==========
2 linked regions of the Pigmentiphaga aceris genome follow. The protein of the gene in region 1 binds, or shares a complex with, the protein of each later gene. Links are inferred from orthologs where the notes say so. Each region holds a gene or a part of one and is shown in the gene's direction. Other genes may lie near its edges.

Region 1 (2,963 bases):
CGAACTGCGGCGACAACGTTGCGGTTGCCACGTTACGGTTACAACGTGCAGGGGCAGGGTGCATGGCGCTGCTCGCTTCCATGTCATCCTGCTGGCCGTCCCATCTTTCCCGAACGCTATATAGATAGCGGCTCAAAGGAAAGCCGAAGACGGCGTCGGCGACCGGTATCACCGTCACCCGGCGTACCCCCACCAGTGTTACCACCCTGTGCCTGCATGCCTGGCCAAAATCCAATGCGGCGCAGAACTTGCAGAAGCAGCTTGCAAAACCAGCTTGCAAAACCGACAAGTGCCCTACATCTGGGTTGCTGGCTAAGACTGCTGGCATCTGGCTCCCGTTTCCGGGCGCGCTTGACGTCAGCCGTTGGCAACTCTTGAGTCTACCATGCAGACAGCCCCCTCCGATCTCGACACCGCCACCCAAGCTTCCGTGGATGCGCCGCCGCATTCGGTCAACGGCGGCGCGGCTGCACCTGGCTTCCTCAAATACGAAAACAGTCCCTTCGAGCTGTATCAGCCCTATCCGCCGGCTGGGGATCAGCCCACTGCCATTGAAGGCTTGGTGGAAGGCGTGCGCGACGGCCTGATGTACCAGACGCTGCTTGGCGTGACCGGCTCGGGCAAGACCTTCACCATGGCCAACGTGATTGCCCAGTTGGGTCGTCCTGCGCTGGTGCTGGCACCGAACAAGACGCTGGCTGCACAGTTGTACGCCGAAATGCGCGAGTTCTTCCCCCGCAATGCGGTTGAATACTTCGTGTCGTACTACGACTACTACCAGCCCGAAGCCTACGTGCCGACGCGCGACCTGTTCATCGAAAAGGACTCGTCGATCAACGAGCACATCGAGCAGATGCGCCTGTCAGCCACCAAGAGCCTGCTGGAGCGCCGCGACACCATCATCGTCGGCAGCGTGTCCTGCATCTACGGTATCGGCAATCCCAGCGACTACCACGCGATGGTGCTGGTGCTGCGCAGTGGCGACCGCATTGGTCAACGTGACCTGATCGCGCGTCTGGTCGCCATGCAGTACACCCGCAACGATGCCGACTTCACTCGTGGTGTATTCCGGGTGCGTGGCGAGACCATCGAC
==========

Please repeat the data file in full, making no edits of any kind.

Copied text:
2 linked regions of the Pigmentiphaga aceris genome follow. The protein of the gene in region 1 binds, or shares a complex with, the protein of each later gene. Links are inferred from orthologs where the notes say so. Each region holds a gene or a part of one and is shown in the gene's direction. Other genes may lie near its edges.

Region 1 (2,963 bases):
CGAACTGCGGCGACAACGTTGCGGTTGCCACGTTACGGTTACAACGTGCAGGGGCAGGGTGCATGGCGCTGCTCGCTTCCATGTCATCCTGCTGGCCGTCCCATCTTTCCCGAACGCTATATAGATAGCGGCTCAAAGGAAAGCCGAAGACGGCGTCGGCGACCGGTATCACCGTCACCCGGCGTACCCCCACCAGTGTTACCACCCTGTGCCTGCATGCCTGGCCAAAATCCAATGCGGCGCAGAACTTGCAGAAGCAGCTTGCAAAACCAGCTTGCAAAACCGACAAGTGCCCTACATCTGGGTTGCTGGCTAAGACTGCTGGCATCTGGCTCCCGTTTCCGGGCGCGCTTGACGTCAGCCGTTGGCAACTCTTGAGTCTACCATGCAGACAGCCCCCTCCGATCTCGACACCGCCACCCAAGCTTCCGTGGATGCGCCGCCGCATTCGGTCAACGGCGGCGCGGCTGCACCTGGCTTCCTCAAATACGAAAACAGTCCCTTCGAGCTGTATCAGCCCTATCCGCCGGCTGGGGATCAGCCCACTGCCATTGAAGGCTTGGTGGAAGGCGTGCGCGACGGCCTGATGTACCAGACGCTGCTTGGCGTGACCGGCTCGGGCAAGACCTTCACCATGGCCAACGTGATTGCCCAGTTGGGTCGTCCTGCGCTGGTGCTGGCACCGAACAAGACGCTGGCTGCACAGTTGTACGCCGAAATGCGCGAGTTCTTCCCCCGCAATGCGGTTGAATACTTCGTGTCGTACTACGACTACTACCAGCCCGAAGCCTACGTGCCGACGCGCGACCTGTTCATCGAAAAGGACTCGTCGATCAACGAGCACATCGAGCAGATGCGCCTGTCAGCCACCAAGAGCCTGCTGGAGCGCCGCGACACCATCATCGTCGGCAGCGTGTCCTGCATCTACGGTATCGGCAATCCCAGCGACTACCACGCGATGGTGCTGGTGCTGCGCAGTGGCGACCGCATTGGTCAACGTGACCTGATCGCGCGTCTGGTCGCCATGCAGTACACCCGCAACGATGCCGACTTCACTCGTGGTGTATTCCGGGTGCGTGGCGAGACCATCGAC